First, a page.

In 2007, the federal government overpaid health care providers by an estimated $14 million because Medicare claims contained erroneous place-of-service codes, according to an HHS-OIG report. Medicare reimburses providers at a higher rate for services provided in a non-facility setting, such as a physician’s office or an independent clinic. This higher reimbursement rate helps to cover the additional overhead costs of running the facility.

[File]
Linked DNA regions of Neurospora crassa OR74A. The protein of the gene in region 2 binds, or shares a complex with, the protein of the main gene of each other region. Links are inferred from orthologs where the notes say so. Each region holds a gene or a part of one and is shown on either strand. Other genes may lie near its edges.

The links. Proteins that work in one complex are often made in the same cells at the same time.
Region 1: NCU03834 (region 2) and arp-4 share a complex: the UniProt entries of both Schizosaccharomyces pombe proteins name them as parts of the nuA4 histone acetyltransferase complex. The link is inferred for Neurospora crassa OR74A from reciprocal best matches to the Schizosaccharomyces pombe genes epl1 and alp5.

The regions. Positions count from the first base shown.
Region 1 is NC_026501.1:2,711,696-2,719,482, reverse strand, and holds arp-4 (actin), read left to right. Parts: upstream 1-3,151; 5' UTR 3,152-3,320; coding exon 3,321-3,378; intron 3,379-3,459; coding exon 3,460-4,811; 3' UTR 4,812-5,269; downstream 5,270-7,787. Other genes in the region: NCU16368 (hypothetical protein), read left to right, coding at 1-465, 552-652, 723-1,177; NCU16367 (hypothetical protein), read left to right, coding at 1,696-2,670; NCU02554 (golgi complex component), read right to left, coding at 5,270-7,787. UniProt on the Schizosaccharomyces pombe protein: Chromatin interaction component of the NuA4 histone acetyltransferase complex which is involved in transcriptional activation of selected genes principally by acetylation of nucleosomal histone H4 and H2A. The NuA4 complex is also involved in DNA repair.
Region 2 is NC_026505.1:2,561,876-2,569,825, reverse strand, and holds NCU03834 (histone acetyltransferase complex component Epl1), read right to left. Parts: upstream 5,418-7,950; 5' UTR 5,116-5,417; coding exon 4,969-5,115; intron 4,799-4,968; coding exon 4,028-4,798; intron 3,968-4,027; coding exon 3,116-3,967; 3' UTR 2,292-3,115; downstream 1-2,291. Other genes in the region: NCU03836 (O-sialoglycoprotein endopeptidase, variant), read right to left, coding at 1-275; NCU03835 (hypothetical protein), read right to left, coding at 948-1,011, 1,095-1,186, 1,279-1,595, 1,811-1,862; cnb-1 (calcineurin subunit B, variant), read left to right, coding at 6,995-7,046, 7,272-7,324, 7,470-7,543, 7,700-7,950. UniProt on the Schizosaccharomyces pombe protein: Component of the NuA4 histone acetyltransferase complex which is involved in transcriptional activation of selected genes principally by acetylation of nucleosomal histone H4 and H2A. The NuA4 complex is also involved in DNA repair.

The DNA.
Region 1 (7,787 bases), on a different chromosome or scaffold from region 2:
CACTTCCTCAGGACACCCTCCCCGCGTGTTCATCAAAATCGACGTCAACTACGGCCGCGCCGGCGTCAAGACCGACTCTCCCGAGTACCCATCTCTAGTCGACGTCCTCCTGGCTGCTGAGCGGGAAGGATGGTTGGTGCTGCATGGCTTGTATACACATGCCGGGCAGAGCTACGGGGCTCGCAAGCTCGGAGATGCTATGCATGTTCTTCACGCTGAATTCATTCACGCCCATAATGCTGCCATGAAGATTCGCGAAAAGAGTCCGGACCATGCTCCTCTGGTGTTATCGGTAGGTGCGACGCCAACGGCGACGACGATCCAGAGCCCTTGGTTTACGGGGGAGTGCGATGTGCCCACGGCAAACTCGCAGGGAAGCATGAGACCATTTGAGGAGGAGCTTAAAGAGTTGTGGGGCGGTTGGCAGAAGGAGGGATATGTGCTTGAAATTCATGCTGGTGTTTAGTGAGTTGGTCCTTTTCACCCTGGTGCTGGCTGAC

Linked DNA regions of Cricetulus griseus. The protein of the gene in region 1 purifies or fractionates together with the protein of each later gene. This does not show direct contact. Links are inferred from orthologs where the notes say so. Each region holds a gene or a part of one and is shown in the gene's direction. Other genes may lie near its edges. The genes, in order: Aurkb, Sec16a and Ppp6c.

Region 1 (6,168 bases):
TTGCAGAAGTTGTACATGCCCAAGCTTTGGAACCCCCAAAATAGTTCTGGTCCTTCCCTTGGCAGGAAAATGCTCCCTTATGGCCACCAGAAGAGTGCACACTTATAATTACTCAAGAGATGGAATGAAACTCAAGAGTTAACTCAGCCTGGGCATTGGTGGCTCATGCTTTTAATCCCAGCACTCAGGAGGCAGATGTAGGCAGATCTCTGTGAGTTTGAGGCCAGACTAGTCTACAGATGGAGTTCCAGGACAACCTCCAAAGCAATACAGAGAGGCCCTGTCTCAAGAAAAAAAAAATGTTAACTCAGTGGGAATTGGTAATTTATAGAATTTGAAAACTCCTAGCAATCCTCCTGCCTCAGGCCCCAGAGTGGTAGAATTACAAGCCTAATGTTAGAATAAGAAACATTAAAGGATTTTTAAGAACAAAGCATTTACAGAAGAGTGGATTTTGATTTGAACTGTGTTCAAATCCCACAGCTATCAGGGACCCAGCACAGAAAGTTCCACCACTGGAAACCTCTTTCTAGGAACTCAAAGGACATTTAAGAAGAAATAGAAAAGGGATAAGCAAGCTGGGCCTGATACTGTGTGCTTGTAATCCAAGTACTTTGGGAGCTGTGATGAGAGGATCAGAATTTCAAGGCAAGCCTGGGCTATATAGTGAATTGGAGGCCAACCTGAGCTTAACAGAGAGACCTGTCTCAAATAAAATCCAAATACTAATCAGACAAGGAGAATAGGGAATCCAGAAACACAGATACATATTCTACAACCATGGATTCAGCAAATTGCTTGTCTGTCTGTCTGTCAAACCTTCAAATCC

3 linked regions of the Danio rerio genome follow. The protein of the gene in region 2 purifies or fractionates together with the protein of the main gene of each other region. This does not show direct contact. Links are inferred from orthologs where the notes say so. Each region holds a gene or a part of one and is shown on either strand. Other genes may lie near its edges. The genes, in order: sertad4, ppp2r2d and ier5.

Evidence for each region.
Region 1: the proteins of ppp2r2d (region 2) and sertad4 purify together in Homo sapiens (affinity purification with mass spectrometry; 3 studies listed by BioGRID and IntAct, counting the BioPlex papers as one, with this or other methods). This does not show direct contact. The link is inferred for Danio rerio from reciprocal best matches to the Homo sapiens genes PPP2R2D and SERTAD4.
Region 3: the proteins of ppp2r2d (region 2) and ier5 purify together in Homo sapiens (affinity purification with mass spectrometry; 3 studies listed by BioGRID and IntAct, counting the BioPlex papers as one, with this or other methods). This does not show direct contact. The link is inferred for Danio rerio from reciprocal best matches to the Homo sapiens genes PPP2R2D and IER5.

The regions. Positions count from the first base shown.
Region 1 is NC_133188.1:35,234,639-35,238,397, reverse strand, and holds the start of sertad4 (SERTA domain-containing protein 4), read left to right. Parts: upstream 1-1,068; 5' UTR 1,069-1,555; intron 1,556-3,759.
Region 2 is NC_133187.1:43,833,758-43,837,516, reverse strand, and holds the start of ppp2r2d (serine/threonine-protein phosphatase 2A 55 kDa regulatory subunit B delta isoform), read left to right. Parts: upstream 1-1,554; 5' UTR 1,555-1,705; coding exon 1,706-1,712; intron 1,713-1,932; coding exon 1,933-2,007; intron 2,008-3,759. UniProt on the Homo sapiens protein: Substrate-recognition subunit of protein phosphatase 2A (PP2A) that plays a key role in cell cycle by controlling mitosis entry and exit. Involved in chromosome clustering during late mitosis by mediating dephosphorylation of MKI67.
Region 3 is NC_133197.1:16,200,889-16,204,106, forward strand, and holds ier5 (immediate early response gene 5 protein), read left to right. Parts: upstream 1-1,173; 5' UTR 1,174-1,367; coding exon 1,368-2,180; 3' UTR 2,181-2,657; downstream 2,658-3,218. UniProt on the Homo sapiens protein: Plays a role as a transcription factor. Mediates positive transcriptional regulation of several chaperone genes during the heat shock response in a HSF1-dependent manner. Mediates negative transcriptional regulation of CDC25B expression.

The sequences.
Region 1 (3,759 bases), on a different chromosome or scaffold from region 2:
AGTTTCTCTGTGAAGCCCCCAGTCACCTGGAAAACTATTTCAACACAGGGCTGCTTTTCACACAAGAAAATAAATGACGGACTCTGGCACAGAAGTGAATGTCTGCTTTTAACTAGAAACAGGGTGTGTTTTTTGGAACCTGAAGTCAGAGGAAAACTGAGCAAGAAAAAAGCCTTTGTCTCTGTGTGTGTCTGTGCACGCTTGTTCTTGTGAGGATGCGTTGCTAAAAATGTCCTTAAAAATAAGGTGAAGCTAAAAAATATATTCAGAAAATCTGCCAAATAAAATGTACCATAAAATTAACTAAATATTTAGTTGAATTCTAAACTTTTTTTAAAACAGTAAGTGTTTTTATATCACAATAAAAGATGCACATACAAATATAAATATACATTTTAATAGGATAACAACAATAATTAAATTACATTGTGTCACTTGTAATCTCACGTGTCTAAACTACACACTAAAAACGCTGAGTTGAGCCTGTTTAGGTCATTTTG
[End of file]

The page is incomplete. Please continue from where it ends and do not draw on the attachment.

According the HHS-OIG audit, an astounding ninety percent of the claims sampled were miscoded as being for services conducted in a non-facility setting when, in fact, the services were performed at a hospital or an ambulatory surgical center. HHS-OIG “attribute[d] the overpayments to internal control weaknesses at the physician billing level and to insufficient postpayment reviews at the Medicare contractor level…” The False Claims Act would have been violated if the providers had submitted these false claims with reckless disregard or with actual knowledge of their falsity.